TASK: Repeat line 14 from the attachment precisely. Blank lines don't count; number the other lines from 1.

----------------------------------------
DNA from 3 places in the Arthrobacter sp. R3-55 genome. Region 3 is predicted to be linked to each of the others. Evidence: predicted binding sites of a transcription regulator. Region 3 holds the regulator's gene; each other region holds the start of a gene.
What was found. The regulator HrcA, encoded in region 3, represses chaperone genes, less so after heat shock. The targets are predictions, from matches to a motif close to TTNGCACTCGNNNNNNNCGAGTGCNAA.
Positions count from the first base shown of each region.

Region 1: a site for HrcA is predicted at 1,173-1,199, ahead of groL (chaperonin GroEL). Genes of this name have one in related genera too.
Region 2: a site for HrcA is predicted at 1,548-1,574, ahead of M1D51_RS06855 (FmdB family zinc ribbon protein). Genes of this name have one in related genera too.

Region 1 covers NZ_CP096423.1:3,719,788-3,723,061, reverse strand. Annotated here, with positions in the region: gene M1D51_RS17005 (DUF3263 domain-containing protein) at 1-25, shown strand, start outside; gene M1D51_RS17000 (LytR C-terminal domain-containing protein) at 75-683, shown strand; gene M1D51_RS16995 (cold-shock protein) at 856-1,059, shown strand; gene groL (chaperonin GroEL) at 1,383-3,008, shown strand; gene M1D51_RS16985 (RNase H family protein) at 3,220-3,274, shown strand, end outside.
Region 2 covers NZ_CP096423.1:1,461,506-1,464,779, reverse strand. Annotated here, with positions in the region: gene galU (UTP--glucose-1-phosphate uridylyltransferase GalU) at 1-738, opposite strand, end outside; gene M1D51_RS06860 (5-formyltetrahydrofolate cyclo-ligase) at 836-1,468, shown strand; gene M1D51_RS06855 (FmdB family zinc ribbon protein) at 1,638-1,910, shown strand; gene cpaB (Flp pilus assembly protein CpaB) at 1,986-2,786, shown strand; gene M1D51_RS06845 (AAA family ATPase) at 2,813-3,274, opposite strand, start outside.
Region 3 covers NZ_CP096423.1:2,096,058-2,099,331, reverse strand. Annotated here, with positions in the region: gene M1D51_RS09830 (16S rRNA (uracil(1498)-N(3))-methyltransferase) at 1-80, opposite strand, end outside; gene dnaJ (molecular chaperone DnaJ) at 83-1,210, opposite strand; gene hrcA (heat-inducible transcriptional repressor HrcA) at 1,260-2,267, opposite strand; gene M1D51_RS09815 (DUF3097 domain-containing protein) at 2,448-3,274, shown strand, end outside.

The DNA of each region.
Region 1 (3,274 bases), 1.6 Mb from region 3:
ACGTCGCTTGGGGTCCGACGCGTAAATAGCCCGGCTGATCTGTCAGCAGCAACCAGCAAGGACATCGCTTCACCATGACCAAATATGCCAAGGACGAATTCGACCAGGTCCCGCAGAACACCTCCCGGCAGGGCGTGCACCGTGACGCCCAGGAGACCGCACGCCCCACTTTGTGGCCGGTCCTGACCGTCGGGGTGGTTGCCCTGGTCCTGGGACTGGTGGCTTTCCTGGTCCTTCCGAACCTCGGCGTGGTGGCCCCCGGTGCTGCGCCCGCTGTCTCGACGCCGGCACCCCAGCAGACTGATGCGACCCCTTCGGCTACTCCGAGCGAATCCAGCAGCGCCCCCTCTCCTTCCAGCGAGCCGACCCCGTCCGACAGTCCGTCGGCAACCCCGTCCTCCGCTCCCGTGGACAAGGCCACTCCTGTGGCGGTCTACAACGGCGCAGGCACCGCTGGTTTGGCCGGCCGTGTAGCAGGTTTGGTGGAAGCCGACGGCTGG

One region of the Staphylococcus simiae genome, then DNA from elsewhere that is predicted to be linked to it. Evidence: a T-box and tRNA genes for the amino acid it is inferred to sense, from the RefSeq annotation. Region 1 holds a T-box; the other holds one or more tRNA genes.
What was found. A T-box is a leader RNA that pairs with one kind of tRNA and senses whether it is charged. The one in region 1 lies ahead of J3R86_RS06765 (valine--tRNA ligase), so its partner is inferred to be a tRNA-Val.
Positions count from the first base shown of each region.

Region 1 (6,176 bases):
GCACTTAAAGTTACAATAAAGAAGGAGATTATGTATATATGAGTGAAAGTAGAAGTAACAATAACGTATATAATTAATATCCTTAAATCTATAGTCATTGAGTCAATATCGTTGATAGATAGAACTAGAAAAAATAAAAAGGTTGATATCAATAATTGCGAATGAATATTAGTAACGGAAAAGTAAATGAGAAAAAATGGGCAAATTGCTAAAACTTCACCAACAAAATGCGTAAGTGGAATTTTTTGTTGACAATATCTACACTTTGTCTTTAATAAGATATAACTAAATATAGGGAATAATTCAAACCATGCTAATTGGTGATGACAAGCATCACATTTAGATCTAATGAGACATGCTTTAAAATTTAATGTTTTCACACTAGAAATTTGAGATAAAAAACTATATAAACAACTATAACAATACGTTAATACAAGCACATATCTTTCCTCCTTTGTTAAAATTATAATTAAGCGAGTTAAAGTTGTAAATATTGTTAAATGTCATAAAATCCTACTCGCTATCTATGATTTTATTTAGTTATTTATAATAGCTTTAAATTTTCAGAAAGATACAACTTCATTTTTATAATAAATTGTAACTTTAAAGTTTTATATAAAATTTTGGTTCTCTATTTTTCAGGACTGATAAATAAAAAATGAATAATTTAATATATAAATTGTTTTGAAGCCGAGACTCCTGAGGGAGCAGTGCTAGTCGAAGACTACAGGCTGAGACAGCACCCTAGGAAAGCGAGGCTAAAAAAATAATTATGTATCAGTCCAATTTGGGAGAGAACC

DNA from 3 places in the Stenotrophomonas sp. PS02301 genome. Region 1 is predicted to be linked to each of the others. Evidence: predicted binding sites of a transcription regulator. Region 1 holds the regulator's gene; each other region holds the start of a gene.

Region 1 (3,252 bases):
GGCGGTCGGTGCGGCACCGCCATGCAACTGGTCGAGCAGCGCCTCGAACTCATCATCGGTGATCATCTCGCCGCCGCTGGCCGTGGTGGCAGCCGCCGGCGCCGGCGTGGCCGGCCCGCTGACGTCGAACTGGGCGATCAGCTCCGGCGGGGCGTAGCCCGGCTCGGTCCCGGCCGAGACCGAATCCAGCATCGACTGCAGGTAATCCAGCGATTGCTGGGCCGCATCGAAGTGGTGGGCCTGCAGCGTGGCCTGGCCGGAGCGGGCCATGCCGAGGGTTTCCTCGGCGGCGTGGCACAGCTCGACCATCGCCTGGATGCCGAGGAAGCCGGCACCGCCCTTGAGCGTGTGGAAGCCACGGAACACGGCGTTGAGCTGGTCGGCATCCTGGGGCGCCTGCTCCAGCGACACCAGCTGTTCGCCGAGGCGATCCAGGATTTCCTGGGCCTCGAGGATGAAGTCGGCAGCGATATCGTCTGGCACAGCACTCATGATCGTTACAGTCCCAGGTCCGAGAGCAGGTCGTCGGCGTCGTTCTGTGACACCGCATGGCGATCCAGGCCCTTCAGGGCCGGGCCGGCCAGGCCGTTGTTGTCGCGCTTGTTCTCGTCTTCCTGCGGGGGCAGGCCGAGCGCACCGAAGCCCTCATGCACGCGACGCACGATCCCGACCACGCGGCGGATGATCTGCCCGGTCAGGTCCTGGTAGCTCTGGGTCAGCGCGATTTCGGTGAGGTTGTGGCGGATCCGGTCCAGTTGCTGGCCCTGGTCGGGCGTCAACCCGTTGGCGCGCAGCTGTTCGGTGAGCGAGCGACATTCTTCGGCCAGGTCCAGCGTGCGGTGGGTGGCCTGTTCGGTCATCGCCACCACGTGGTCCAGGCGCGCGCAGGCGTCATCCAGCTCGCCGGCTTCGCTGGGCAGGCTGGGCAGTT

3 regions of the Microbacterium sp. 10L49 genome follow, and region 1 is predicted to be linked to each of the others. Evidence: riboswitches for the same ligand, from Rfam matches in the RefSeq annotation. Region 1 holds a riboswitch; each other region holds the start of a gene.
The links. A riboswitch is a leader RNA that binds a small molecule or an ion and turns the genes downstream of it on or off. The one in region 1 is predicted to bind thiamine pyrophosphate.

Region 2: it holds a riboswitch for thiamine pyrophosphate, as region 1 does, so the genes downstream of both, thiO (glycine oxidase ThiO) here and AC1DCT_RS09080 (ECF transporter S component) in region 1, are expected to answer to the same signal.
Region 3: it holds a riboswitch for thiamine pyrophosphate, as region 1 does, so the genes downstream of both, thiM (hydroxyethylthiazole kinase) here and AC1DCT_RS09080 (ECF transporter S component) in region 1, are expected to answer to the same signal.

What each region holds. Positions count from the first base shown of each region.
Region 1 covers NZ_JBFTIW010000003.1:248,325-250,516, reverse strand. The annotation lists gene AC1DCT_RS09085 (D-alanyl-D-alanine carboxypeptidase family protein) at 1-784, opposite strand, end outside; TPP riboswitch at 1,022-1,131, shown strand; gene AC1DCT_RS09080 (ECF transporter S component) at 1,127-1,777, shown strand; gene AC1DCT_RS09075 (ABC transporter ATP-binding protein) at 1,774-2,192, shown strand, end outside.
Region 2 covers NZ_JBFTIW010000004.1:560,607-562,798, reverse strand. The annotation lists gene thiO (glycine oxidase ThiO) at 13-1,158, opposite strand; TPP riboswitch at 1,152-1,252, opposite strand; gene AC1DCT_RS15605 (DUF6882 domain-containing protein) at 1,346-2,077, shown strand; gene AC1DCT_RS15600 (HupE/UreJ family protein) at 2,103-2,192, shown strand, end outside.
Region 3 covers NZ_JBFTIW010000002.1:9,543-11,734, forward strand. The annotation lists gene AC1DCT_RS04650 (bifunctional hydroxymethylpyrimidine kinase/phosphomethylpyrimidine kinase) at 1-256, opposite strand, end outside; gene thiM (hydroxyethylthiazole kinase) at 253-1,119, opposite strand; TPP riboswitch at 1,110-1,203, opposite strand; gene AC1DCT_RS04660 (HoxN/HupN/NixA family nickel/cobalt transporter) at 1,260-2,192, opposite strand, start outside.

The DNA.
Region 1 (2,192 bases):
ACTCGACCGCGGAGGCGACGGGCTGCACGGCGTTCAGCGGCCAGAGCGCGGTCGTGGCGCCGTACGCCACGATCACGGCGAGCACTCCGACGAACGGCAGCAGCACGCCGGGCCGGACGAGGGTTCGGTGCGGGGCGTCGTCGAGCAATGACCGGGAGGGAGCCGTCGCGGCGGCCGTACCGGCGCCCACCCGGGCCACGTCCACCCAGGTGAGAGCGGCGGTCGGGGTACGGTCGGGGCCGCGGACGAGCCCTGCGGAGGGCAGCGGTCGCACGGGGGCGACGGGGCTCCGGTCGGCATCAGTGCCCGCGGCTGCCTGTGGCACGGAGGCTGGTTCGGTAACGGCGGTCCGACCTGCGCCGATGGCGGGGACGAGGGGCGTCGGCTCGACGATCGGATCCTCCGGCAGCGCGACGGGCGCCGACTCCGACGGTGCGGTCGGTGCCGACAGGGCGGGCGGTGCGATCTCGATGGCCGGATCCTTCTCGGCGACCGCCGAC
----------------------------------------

Positions count from the first base shown of each region.